If you have a swim pond or natural pool and have long dreamed of relaxation in a sauna, you can build one right by your pond if space allows. The pond then serves as a place to cool down after a sauna session. You’ll need a sauna heater and suitable heat-resistant wood for the sauna, with good insulation to prevent heat from escaping.
Planning the Sauna Properly
A pond-side sauna is a great alternative to an indoor sauna, especially when you have limited space indoors. A large swim pond is ideal for cooling off after a sauna session. To maintain privacy around the sauna, ensure good screening to shield it from curious neighbors. Proper planning is crucial. While you can find pre-made sauna kits in hardware stores, you can also construct your sauna from scratch. Before purchasing materials and beginning construction, consider the following:
- What size should the sauna be? Select the size based on the available space by your pond and the number of people who will use the sauna.
- What type of sauna heater is needed? Electric heaters are commonly used in saunas, requiring an existing electrical connection. The heater’s size and power should correspond to the sauna’s dimensions.
- Is floor heating necessary? Some saunas don’t have a floor, which is feasible by a swim pond or natural pool. However, a sauna floor is more comfortable, and it will require floor heating.
- How much lighting do you want? Your sauna should include lighting. If you prefer natural light, opt for a sauna with a glass front or use a door with a glass insert.
- What should be the sauna’s shape? If you choose a sauna kit, there are various shapes available, such as square, rectangular, hexagonal, round, and even barrel-shaped saunas. Building a custom sauna without a kit allows you to decide the sauna’s appearance based on your space and pond’s requirements.
- Is a shower needed? If you plan to make your sauna house spacious enough, you can integrate a shower.
Safety Aspects in Sauna Construction
Adequate ventilation is essential in the sauna to maintain good air circulation. An electric sauna heater is typically the best choice, requiring a high-voltage electrical connection. Even if you do much of the construction work yourself, it’s advisable to have a professional connect the sauna heater. An electric lighting system and a shower installation will also require a professional’s expertise. The right choice of heat-resistant wood is crucial for safety as it must withstand high temperatures. Ensure the sauna’s floor is dry and waterproof. Installing an exhaust pipe at the window is important to vent out humid air and allow fresh air in, protecting the sauna building from mold. Check your local regulations before building the sauna to see if a construction permit is required, which may depend on your region and the sauna’s size.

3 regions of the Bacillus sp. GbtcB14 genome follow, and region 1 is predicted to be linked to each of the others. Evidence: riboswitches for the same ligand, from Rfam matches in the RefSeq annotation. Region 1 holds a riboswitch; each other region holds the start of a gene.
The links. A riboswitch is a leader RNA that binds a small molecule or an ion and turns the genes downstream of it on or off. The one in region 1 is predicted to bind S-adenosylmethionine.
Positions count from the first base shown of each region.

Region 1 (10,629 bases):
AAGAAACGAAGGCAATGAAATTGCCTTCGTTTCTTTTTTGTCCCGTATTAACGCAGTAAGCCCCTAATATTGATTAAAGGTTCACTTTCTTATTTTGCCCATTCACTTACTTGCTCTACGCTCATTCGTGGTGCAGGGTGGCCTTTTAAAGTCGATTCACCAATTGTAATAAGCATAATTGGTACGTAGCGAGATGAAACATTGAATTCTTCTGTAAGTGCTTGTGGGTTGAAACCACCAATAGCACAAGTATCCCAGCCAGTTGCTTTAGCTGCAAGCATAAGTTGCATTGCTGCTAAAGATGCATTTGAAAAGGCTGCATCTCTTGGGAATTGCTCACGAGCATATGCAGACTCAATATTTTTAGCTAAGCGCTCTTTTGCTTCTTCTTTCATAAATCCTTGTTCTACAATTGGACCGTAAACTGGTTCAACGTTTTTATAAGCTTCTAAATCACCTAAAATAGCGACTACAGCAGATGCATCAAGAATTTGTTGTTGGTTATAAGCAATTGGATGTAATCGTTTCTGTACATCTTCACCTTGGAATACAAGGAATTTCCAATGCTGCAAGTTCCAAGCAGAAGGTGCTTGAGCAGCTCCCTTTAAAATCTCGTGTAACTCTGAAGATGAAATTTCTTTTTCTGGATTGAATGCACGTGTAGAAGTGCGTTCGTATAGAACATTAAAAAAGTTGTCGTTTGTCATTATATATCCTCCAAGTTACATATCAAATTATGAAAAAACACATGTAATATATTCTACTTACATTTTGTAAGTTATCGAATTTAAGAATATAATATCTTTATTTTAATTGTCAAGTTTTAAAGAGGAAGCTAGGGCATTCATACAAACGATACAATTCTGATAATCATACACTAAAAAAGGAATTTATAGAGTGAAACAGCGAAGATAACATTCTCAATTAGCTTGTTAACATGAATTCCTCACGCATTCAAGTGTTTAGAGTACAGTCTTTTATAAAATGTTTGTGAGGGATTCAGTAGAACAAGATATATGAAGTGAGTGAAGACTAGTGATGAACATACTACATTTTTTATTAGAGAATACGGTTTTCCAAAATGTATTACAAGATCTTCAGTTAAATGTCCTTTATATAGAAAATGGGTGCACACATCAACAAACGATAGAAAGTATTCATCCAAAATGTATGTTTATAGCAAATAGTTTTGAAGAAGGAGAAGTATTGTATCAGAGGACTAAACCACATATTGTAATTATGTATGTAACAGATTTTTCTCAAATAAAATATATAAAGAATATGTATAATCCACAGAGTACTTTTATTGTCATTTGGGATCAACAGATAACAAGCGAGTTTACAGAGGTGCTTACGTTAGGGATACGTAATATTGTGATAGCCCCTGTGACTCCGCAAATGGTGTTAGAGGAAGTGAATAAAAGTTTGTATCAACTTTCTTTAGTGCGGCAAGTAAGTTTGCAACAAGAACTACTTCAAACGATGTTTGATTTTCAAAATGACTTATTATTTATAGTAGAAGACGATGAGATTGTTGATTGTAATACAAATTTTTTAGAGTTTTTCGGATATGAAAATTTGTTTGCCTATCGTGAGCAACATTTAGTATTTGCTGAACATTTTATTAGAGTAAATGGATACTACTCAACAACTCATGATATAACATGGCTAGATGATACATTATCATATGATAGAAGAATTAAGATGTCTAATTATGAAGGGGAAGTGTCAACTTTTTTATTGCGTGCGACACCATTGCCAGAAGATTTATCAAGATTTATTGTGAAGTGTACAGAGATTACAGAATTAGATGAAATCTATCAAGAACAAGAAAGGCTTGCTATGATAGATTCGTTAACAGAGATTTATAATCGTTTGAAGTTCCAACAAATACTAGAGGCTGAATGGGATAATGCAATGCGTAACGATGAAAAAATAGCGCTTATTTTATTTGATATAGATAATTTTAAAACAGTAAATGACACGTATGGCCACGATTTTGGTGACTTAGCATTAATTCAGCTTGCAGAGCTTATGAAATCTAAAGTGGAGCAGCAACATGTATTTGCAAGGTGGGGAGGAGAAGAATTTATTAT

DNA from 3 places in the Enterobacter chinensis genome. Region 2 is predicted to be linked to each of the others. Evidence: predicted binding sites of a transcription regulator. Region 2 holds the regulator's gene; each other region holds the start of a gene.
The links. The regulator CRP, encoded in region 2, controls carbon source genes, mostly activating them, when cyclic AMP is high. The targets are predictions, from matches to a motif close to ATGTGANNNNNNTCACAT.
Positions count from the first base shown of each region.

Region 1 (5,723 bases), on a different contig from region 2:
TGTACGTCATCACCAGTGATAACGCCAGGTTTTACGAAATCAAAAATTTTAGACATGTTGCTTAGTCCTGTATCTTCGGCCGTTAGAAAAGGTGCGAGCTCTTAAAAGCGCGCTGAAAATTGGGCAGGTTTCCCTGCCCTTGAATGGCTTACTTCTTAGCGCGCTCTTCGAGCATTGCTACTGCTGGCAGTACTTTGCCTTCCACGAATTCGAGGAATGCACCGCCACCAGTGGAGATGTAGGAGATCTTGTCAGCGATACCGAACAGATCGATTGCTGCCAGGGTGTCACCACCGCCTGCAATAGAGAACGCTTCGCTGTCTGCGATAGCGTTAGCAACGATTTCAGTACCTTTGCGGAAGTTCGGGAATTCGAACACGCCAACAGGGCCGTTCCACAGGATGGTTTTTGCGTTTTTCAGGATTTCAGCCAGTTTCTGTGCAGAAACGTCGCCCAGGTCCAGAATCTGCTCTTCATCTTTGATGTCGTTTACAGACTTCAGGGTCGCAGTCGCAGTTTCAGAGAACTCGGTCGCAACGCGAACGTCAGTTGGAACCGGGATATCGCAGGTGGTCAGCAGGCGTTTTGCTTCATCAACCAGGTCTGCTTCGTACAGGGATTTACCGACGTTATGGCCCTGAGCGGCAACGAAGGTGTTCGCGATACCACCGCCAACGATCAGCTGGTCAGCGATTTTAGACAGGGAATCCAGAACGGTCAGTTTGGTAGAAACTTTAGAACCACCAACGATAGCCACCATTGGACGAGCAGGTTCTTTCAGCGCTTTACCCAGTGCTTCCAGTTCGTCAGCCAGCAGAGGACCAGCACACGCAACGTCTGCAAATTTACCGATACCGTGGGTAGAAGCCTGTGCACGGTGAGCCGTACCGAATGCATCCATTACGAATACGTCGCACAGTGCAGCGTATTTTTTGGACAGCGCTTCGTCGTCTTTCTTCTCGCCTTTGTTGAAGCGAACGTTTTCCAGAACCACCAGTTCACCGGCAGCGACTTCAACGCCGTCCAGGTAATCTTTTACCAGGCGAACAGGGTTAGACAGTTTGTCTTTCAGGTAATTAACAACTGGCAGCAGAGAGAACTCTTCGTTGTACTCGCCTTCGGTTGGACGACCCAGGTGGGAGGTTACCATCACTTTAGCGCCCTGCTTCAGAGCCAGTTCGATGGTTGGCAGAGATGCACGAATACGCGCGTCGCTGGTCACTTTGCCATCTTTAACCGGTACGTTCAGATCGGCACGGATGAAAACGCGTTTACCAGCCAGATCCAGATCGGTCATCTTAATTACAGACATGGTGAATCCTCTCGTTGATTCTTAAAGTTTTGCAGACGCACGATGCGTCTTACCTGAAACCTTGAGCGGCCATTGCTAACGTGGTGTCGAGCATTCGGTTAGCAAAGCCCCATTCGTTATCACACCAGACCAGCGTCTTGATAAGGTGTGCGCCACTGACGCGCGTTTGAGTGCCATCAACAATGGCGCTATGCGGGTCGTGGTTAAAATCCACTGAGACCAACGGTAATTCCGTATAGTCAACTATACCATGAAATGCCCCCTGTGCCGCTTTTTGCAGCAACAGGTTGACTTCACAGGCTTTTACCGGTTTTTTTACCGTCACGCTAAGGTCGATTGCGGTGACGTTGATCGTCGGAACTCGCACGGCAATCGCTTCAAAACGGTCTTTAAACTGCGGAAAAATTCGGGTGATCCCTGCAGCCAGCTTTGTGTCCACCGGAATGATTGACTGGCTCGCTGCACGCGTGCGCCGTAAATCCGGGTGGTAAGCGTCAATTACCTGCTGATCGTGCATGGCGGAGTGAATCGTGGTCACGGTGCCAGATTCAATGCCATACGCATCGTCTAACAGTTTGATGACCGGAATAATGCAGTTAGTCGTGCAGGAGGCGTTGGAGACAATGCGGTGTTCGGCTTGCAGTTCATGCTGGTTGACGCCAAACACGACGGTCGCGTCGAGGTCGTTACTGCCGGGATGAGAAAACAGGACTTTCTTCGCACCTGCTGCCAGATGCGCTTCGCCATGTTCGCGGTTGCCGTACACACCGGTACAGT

Choosing the Right Wood for Your Sauna
You can construct your sauna from block panels to achieve a unique rustic look. Profiling wood is also suitable for cladding. When building custom sauna benches, make sure to choose the right wood for benches that can withstand not only high temperatures but also high humidity levels. The wood choice is critical for consistent heat distribution. The best woods for sauna construction are Canadian or Scandinavian hemlock spruce. Abachi wood and African poplar are also suitable.
For your pond-side sauna, proper insulation is a must to retain heat and save energy. Without proper insulation, the sauna’s temperature will drop quickly on cold days, and you’ll need more energy to run the sauna heater. Choose the right insulation material and fill the cavities with it. A vapor barrier is also needed to prevent moisture from getting into the insulation material.
Selecting the Sauna Heater
Wood-burning sauna stoves are now less commonly installed in saunas. It’s only advisable if the electric heater’s power isn’t sufficient to reach the desired temperatures in the sauna. An electric sauna heater is a good choice, ranging from 3.3 to 12 kW in power, depending on the sauna building’s size. Lower power is acceptable if the sauna building has good insulation. An electrical control unit is required for the electric sauna heater, allowing you to set temperatures between 70 and 120 degrees Celsius. To ensure safety, install a temperature limiter. Sauna stones are required to store heat for a long time. Depending on the heater’s size, you’ll need up to 20 kilograms of sauna stones. These stones may need replacement regularly, usually every year with frequent use. Ensure good airflow around the sauna heater, especially if you plan to prepare sauna infusions.
To create a comfortable atmosphere in your sauna, you’ll need the right accessories. You should have a hygrometer and a thermometer to monitor humidity and temperature, respectively. Headrests make for comfortable lounging, and for making infusions, you’ll need a sauna bucket and ladle.
Proper sauna maintenance is essential to keep your sauna in good condition. Remember to treat the wood with a suitable coating from time to time to maintain its properties. Always use a large towel as a seat cover on the sauna benches. This provides a comfortable seating surface and protects the wood. Clean the sauna only after it has completely cooled down to avoid spreading moisture. For cleaning, use a damp, not wet, cloth to prevent mold. Ventilate your sauna after each use.
A sauna by a swim pond is a great way to relax. However, it requires careful planning. You can use a pre-made sauna kit or choose your materials for building a sauna from scratch. Even when doing much of the work yourself, it’s best to have a professional connect the sauna heater. The heater’s power should match the sauna building’s size. Proper insulation is crucial to maintaining heat efficiently in your sauna.